There seems to be a relatively new approach to retirement portfolio management. The basic methodology separates the portfolio into two financial goals: growth and income. For most Americans, the need for growth often times is a strategy to combat inflation to maintain the purchasing power of the retirement dollar. Not many retirees have discretionary monies for growth. But if they do those investments should be viewed as inflation and growth positions and not income plays to pay essential budgetary items that are fixed. So holding large portions of a portfolio hostage to generate 4% income may not be the best positioning of money during retirement. It maybe better to use a portion of your portfolio to purchase guaranteed lifetime annuity for guaranteed domestic expenses.
ETFs, mutual funds and individual stock and bonds were not designed to address guaranteed income for paying obligations and longevity during retirement. The market fluctuations can’t generate predictable income to pay monthly bills unless the portfolio is sizable. Most of the senior market has less than a million dollars, so it’s important to consider using lifetime income annuities that are subsidized by longevity credits. Lifetime income annuities with a cost of living adjustment can generate predictable income for the life of a married couple or single senior for the rest of their lives. That annuity income coupled with Social Security benefits should be able to pay essential and perhaps some discretionary spending throughout retirement.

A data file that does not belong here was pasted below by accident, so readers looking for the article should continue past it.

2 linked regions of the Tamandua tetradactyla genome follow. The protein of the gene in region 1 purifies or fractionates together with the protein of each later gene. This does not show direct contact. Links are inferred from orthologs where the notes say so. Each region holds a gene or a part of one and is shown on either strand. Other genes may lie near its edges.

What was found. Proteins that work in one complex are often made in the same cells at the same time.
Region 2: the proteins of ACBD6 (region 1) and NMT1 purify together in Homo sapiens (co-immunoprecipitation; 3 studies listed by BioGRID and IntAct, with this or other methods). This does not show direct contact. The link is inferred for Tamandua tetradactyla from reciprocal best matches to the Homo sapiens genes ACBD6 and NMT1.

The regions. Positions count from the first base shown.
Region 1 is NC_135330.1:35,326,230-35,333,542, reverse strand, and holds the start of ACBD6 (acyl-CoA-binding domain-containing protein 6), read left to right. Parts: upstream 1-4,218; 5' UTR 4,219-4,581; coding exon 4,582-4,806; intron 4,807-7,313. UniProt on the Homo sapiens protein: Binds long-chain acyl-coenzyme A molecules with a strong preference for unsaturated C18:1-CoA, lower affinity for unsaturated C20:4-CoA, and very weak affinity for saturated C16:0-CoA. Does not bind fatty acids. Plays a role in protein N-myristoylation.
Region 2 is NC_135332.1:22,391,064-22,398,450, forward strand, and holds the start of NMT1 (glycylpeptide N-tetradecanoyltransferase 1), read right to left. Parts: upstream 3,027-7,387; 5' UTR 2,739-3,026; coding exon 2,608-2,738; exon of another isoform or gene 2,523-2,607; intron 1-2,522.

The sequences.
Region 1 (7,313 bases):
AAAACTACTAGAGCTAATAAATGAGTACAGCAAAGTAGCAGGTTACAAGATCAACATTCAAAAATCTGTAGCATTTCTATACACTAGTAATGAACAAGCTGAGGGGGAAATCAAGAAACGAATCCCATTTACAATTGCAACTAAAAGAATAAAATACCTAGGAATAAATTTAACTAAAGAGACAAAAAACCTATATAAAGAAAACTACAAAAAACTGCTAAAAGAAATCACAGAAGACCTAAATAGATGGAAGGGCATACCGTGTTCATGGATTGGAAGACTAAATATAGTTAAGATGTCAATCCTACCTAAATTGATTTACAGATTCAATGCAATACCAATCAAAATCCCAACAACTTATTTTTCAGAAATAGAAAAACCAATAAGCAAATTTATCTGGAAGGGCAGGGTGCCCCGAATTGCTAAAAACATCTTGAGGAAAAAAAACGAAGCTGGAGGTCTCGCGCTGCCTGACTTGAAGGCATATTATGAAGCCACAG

Every financial product has its economic function. And every portfolio has a dual money purpose that addresses income and growth. Based on where human longevity is going, it may be necessary for every senior to consider financial mortality products that address the very real possibility of extended life to age 100 and beyond. Investments that have no longevity component may not be able to fund the requirements of retirement.